Shukanand Swami was born as Jagannath in the village of Dabhan near Nadiad in Gujarat, in a Brahmin family. From his childhood he was detached from the material world and did not seek worldly pleasures, but was more interested in scriptures. He was bright, with sharp intellect from a very early age.
When he met Bhagwan Swaminarayan in Gadhada, he wanted to become a sadhu and was given initiation. Muktanand Swami then named him Shukanand Swami.
Shukanand Swami was referred to as the personal secretary of Bhagwan Swaminarayan. Whenever Bhagwan Swaminarayan had something to write, he would call upon Shukanand Swami and dictate it to him. Bhagwan Swaminarayan also asked him to compose scriptures for the holy fellowship. His love for the Bhagwan Swaminarayan is evident in the many hymns that he composed.
He prepared the original drafts of Vachanamrut and wrote treatise on Satsangi Jivan and translated a number of volumes into Gujarati. He also compiled drafts pertaining to the administration of the Sampraday – i.e. ‘Desh Vibhag no Lekh.’ He also dealt with all of Bhagwan Swaminarayan’s correspondences. In light of this, Bhagwan Swaminarayan often referred to him as His “right arm.” Hence, he earned his reputation as Bhagwan Swaminarayan’s personal secretary. His handwriting was impeccable and his knowledge of Gujarati and Sanskrit languages is clearly evident in his works. He wrote fourteen scriptures, seven in Sanskrit and nine in Gujarati.
Once, Shukanand Swami stayed up all night writing in the veranda in front of the Akshar Ordi. He had written fourteen pages by the time Bhagwan Swaminarayan came out of His room in the morning. Bhagwan Swaminarayan took Shukanand Swami’s work in His hands and suddenly tore it in half and threw it into the courtyard. Shukanand Swami, however, did not utter a word in protest. Nityanand Swami later questioned Shukanand Swami, “Weren’t you upset that Maharaj tore up a whole night’s work without even looking at it?”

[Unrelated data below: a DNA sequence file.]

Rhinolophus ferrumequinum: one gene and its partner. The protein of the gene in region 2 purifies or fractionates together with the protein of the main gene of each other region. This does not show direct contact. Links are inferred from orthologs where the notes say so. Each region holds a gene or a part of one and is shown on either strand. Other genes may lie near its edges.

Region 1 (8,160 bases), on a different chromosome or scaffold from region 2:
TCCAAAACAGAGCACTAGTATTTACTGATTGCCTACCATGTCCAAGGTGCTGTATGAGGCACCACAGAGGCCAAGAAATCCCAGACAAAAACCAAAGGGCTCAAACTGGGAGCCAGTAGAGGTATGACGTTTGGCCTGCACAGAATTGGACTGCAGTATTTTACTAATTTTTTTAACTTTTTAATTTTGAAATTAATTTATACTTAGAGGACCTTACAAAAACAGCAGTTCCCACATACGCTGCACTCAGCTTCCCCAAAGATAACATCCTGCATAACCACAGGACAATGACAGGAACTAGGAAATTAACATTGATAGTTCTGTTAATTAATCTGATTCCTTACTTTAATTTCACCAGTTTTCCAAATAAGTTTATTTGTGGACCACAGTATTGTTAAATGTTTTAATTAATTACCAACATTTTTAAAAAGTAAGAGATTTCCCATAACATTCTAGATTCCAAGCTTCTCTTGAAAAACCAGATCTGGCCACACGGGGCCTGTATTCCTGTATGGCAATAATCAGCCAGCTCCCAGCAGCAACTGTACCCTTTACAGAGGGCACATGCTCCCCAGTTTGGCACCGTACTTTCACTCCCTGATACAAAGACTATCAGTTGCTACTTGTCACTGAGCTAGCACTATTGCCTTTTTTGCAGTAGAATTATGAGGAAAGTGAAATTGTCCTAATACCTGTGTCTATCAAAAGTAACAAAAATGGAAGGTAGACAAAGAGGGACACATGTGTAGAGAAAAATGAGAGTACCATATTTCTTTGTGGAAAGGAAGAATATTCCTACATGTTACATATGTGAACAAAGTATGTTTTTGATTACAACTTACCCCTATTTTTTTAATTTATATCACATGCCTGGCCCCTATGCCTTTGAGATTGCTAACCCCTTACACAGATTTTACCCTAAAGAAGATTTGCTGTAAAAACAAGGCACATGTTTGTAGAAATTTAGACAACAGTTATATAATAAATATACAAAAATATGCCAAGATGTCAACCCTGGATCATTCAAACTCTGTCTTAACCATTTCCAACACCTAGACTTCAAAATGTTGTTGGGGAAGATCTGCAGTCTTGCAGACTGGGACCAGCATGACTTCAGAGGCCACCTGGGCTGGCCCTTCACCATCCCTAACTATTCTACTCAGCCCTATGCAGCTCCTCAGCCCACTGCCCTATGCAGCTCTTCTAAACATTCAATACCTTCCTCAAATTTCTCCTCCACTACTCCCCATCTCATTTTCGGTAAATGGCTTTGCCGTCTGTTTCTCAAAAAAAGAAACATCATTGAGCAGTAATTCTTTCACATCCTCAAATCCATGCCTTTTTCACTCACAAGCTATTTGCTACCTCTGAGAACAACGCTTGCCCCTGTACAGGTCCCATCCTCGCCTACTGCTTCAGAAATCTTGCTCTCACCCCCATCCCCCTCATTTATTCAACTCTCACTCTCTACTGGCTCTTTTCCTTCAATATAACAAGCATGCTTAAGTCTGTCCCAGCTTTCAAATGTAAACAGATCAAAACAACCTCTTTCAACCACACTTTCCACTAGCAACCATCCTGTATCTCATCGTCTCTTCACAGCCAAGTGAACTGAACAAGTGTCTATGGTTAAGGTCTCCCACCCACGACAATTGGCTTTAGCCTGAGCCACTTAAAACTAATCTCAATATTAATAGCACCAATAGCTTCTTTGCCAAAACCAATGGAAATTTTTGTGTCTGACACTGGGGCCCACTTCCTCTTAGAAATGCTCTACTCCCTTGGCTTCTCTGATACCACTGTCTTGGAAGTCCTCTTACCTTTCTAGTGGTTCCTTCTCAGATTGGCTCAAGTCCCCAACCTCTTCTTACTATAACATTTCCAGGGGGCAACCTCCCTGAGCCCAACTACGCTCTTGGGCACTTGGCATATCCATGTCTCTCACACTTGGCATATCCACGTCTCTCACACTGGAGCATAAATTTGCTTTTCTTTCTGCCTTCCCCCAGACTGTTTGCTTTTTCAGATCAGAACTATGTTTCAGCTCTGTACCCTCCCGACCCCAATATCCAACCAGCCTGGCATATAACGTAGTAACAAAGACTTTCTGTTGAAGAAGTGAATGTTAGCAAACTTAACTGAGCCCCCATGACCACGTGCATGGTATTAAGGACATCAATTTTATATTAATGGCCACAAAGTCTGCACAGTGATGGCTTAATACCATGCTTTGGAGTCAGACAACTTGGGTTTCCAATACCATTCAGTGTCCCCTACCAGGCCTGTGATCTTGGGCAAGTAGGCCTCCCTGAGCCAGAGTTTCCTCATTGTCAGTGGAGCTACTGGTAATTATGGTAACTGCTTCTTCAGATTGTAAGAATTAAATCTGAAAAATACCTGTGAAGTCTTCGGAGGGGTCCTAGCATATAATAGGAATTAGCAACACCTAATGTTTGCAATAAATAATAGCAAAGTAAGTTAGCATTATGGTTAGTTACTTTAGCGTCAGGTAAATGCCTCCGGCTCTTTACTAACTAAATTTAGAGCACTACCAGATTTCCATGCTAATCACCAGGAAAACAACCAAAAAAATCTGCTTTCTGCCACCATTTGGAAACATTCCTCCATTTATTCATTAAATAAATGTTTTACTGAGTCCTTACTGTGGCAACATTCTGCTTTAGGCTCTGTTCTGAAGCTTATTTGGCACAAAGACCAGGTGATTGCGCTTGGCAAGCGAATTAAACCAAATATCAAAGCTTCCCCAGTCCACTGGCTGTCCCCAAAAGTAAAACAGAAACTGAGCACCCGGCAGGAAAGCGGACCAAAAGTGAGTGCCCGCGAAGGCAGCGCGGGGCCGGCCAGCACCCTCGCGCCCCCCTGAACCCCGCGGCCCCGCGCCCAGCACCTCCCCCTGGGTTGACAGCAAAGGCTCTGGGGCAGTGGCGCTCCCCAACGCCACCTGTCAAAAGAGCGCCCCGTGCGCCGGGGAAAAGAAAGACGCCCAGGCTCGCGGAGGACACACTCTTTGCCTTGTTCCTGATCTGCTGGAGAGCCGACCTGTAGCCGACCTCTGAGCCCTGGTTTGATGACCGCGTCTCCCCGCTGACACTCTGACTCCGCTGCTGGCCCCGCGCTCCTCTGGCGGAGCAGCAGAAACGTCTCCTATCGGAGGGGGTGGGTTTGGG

Shukanand Swami replied without thinking twice. “I wrote it to please Maharaj,” he said. “If tearing it up pleased Him, then so be it.” Shukanand Swami thus never allowed his feelings get in the way of his Bhakti towards Bhagwan Swaminarayan.
Bhagwan Swaminarayan once said, “This Shukanand Swami is a very great sadhu. From the day he began staying with Me, his enthusiasm has been never diminished; in fact, it has been ever increasing. Thus, he is like Muktanand Swami.” (Vachanamrut, Kariyani 3)
After Bhagwan Swaminarayan passed away, Shukanand Swami travelled from village to village to spread the Satsang. Still, he dearly missed Bhagwan Swaminarayan. During his travels, due to his zeal for renunciation and detachment, he would often pray that he be blessed with illness of fever. The reason for this was that his body would become weak, helping him avoid the pleasures of the senses. Bhagwan Swaminarayan answered his prayers. Thus, Shukanand Swami would serve the Satsang during the day and would get fever at night. This routine continued for twelve years. He departed from the world at the age of 70 years in Vadtal on Samvat Year 1925.
A Master Poet and Idol of Love
Samvat Year 1840-1911 (1784-1855 AD)